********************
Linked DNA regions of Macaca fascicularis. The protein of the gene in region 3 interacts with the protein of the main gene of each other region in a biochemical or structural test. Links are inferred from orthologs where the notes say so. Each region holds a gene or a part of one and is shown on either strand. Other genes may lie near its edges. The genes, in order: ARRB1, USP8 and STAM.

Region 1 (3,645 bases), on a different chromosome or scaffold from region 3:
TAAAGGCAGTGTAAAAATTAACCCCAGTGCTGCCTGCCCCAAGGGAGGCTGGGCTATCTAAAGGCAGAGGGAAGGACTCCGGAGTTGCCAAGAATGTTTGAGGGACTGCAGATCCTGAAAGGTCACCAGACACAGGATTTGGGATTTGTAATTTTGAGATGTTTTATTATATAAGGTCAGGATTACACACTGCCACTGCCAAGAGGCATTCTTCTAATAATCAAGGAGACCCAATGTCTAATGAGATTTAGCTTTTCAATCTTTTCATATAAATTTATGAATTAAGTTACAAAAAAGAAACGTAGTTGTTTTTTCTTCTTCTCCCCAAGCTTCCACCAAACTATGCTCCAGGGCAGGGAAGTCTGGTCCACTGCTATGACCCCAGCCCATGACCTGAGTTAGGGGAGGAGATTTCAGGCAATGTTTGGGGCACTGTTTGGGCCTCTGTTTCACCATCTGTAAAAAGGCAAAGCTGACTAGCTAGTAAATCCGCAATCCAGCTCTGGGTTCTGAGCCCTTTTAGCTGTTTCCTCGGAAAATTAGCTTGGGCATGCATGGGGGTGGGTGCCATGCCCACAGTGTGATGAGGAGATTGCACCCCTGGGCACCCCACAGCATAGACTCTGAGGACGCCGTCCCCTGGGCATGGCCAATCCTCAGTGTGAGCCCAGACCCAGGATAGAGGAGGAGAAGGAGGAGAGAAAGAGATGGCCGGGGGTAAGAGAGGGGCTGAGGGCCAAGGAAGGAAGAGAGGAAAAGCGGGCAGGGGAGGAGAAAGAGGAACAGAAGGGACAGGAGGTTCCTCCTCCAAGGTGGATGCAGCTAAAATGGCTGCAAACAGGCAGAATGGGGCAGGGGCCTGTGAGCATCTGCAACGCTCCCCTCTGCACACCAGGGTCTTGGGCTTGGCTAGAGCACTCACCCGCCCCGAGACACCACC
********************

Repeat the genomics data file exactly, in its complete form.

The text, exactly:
Linked DNA regions of Macaca fascicularis. The protein of the gene in region 3 interacts with the protein of the main gene of each other region in a biochemical or structural test. Links are inferred from orthologs where the notes say so. Each region holds a gene or a part of one and is shown on either strand. Other genes may lie near its edges. The genes, in order: ARRB1, USP8 and STAM.

Region 1 (3,645 bases), on a different chromosome or scaffold from region 3:
TAAAGGCAGTGTAAAAATTAACCCCAGTGCTGCCTGCCCCAAGGGAGGCTGGGCTATCTAAAGGCAGAGGGAAGGACTCCGGAGTTGCCAAGAATGTTTGAGGGACTGCAGATCCTGAAAGGTCACCAGACACAGGATTTGGGATTTGTAATTTTGAGATGTTTTATTATATAAGGTCAGGATTACACACTGCCACTGCCAAGAGGCATTCTTCTAATAATCAAGGAGACCCAATGTCTAATGAGATTTAGCTTTTCAATCTTTTCATATAAATTTATGAATTAAGTTACAAAAAAGAAACGTAGTTGTTTTTTCTTCTTCTCCCCAAGCTTCCACCAAACTATGCTCCAGGGCAGGGAAGTCTGGTCCACTGCTATGACCCCAGCCCATGACCTGAGTTAGGGGAGGAGATTTCAGGCAATGTTTGGGGCACTGTTTGGGCCTCTGTTTCACCATCTGTAAAAAGGCAAAGCTGACTAGCTAGTAAATCCGCAATCCAGCTCTGGGTTCTGAGCCCTTTTAGCTGTTTCCTCGGAAAATTAGCTTGGGCATGCATGGGGGTGGGTGCCATGCCCACAGTGTGATGAGGAGATTGCACCCCTGGGCACCCCACAGCATAGACTCTGAGGACGCCGTCCCCTGGGCATGGCCAATCCTCAGTGTGAGCCCAGACCCAGGATAGAGGAGGAGAAGGAGGAGAGAAAGAGATGGCCGGGGGTAAGAGAGGGGCTGAGGGCCAAGGAAGGAAGAGAGGAAAAGCGGGCAGGGGAGGAGAAAGAGGAACAGAAGGGACAGGAGGTTCCTCCTCCAAGGTGGATGCAGCTAAAATGGCTGCAAACAGGCAGAATGGGGCAGGGGCCTGTGAGCATCTGCAACGCTCCCCTCTGCACACCAGGGTCTTGGGCTTGGCTAGAGCACTCACCCGCCCCGAGACACCACC